Indian Ocean HRA Overview
Continued reported incidents reflect that the HRA remains a threat in regards to piracy activity in the region. Recent efforts to improve the security environment will reduce the impact of Somali piracy, however, continuing deterioration of onshore conditions in Somalia such as famine, terrorist groups, a weak central government and poor governance of coastal areas continue to influence piracy in the region. Pirate financiers capitalise on the chaos offering opportunities to local people. Piracy groups onshore Somalia still bear the motivation to try and carry out attacks and still with capability to target merchant vessels. Increasingly, vessels in the HRA are subjected to incidents that appear to be co-ordinated small boat piracy approaches however they choose not to ultimately attack. These incidents are then difficult to classify as attempted piracy or simply as regional patterns of life in the area. However, as seen in recent months there have been numerous attacks and attempted boarding’s ranging from incidents in the Somali Basin, Gulf of Oman, Gulf of Aden and the Southern Red Sea. The increased presence of naval patrols and armed security on board vessels act as a deterrent to the threat of piracy, however those vessels transiting in the area without the presence of armed security remain a significant risk.
Reported Incidents HRA
No incidents to report (UKMTO)
At present the civil war in Yemen shows no sign of ending, neither side in the war has gained enough power and momentum to reunite the country under a single government. Saudi led coalition airstrikes continue in the Taiz province, Hudaydah province and Sanaa. The current military offensive along Yemen’s western coast started early last year and are aimed at cutting major offshore smuggling routes and securing the strategic Bab Al Mandab Strait.
Yemen: Closing ports risks catastrophic loss of life as 22 million people now require aid: More than 22 million Yemenis, nearly 80 per cent of the population, now require humanitarian aid and more than a third of those are at risk of famine, the UN has said. The coalition-enforced port blockade prevented supplies from getting in last November in response to a ballistic missile launch. The Red Sea ports of Hudaydah and Saleef have reopened in a 30-day reprieve but aid workers said they hoped authorisation would be extended beyond the current deadline of Friday. Before the conflict, the now-Houthi-controlled Hudaydah handled about 70 per cent of Yemen’s imports. Getting fuel into Yemen is vital to power water and sanitation services. In addition, the country imports 85 per cent of its food and medicines.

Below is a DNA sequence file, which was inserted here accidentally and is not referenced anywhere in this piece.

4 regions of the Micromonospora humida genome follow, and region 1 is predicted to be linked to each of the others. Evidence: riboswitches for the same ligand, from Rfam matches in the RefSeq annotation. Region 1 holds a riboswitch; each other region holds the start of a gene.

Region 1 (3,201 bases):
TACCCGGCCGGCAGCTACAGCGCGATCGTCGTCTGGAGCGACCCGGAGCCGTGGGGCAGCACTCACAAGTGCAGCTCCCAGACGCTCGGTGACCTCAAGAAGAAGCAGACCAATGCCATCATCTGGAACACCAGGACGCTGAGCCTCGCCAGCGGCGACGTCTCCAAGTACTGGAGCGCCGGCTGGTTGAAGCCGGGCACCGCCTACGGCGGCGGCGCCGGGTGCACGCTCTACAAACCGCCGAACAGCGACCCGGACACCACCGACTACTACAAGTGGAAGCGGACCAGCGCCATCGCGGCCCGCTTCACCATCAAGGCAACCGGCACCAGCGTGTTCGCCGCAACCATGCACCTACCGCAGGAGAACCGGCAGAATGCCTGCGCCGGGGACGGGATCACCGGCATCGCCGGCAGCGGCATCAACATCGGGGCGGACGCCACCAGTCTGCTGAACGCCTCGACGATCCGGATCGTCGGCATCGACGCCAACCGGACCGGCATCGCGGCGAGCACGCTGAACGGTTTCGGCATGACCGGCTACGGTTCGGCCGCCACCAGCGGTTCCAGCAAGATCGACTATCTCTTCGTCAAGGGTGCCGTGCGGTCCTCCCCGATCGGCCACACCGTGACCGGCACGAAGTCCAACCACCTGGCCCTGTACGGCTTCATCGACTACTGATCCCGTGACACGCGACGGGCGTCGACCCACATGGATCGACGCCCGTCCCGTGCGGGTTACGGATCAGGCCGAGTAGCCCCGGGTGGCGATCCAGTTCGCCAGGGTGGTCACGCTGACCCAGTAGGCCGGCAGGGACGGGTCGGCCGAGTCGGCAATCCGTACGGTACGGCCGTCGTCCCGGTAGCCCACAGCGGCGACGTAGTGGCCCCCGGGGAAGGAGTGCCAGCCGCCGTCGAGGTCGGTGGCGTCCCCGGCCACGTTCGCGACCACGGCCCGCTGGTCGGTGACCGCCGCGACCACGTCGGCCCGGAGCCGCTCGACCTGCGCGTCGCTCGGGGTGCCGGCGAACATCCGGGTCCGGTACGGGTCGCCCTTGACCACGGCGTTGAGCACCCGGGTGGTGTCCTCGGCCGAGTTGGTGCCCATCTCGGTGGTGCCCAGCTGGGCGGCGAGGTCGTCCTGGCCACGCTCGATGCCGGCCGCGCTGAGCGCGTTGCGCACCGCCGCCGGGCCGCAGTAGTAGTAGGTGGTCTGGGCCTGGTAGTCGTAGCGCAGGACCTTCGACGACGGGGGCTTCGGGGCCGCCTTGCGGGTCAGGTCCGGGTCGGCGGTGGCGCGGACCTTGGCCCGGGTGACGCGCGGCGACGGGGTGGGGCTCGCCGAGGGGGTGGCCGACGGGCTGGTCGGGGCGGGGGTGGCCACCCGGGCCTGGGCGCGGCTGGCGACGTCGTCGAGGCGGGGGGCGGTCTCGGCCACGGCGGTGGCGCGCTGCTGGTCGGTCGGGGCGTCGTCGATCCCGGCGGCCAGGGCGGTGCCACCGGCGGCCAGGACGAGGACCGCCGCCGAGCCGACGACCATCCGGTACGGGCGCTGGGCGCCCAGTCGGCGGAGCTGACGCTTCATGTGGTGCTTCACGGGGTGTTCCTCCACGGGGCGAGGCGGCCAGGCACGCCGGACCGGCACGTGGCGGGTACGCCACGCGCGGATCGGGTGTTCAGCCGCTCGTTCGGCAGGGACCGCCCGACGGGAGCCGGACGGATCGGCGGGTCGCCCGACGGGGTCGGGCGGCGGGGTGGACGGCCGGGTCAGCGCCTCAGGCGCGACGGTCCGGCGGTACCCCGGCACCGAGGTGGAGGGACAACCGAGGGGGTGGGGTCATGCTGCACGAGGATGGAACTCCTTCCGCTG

Cranes arrive in Hudaydah to Boost Yemen Food Aid Flow: Four mobile cranes have arrived in Houthi-controlled Hudaydah port, the UN said on Monday, after the Saudi-led coalition agreed to let them into Yemen. The equipment will help replace four giant cranes disabled by coalition warplanes in an August 2015 raid that drastically slowed the unloading of food, medicine and fuel needed by a population riven with hunger and disease. The cranes were expected to be operational immediately, each of them able to handle up to 60 tons.
Ongoing Threat of Violence/Terrorism at Sea off the Coast of Yemen
- Yemen’s civil war has created an environment mirroring Somalia’s lawlessness. The ongoing conflict in Yemen demonstrates how poor security on land has led to violence spilling out into the maritime domain. Houthi rebels continue to control a large amount of Yemen’s red sea coastline.